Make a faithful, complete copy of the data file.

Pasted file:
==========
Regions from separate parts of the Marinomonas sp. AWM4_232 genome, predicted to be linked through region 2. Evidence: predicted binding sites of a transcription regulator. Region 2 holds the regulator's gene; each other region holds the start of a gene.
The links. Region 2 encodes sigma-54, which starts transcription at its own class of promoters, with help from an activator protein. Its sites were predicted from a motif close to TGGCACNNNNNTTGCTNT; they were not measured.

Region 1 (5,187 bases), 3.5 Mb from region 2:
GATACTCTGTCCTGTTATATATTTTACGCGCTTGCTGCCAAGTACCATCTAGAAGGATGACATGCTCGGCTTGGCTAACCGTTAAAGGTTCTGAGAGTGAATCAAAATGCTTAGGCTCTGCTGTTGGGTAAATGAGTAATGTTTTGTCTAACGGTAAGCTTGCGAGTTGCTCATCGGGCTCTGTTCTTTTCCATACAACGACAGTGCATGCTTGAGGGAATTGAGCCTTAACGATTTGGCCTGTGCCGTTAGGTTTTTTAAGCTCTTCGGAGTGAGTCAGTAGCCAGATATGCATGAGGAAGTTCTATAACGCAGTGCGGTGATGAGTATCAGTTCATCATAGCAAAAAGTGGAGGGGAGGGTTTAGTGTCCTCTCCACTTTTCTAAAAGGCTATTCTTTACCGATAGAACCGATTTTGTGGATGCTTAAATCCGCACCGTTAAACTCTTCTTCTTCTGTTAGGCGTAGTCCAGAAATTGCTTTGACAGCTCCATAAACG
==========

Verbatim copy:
Regions from separate parts of the Marinomonas sp. AWM4_232 genome, predicted to be linked through region 2. Evidence: predicted binding sites of a transcription regulator. Region 2 holds the regulator's gene; each other region holds the start of a gene.
The links. Region 2 encodes sigma-54, which starts transcription at its own class of promoters, with help from an activator protein. Its sites were predicted from a motif close to TGGCACNNNNNTTGCTNT; they were not measured.

Region 1 (5,187 bases), 3.5 Mb from region 2:
GATACTCTGTCCTGTTATATATTTTACGCGCTTGCTGCCAAGTACCATCTAGAAGGATGACATGCTCGGCTTGGCTAACCGTTAAAGGTTCTGAGAGTGAATCAAAATGCTTAGGCTCTGCTGTTGGGTAAATGAGTAATGTTTTGTCTAACGGTAAGCTTGCGAGTTGCTCATCGGGCTCTGTTCTTTTCCATACAACGACAGTGCATGCTTGAGGGAATTGAGCCTTAACGATTTGGCCTGTGCCGTTAGGTTTTTTAAGCTCTTCGGAGTGAGTCAGTAGCCAGATATGCATGAGGAAGTTCTATAACGCAGTGCGGTGATGAGTATCAGTTCATCATAGCAAAAAGTGGAGGGGAGGGTTTAGTGTCCTCTCCACTTTTCTAAAAGGCTATTCTTTACCGATAGAACCGATTTTGTGGATGCTTAAATCCGCACCGTTAAACTCTTCTTCTTCTGTTAGGCGTAGTCCAGAAATTGCTTTGACAGCTCCATAAACG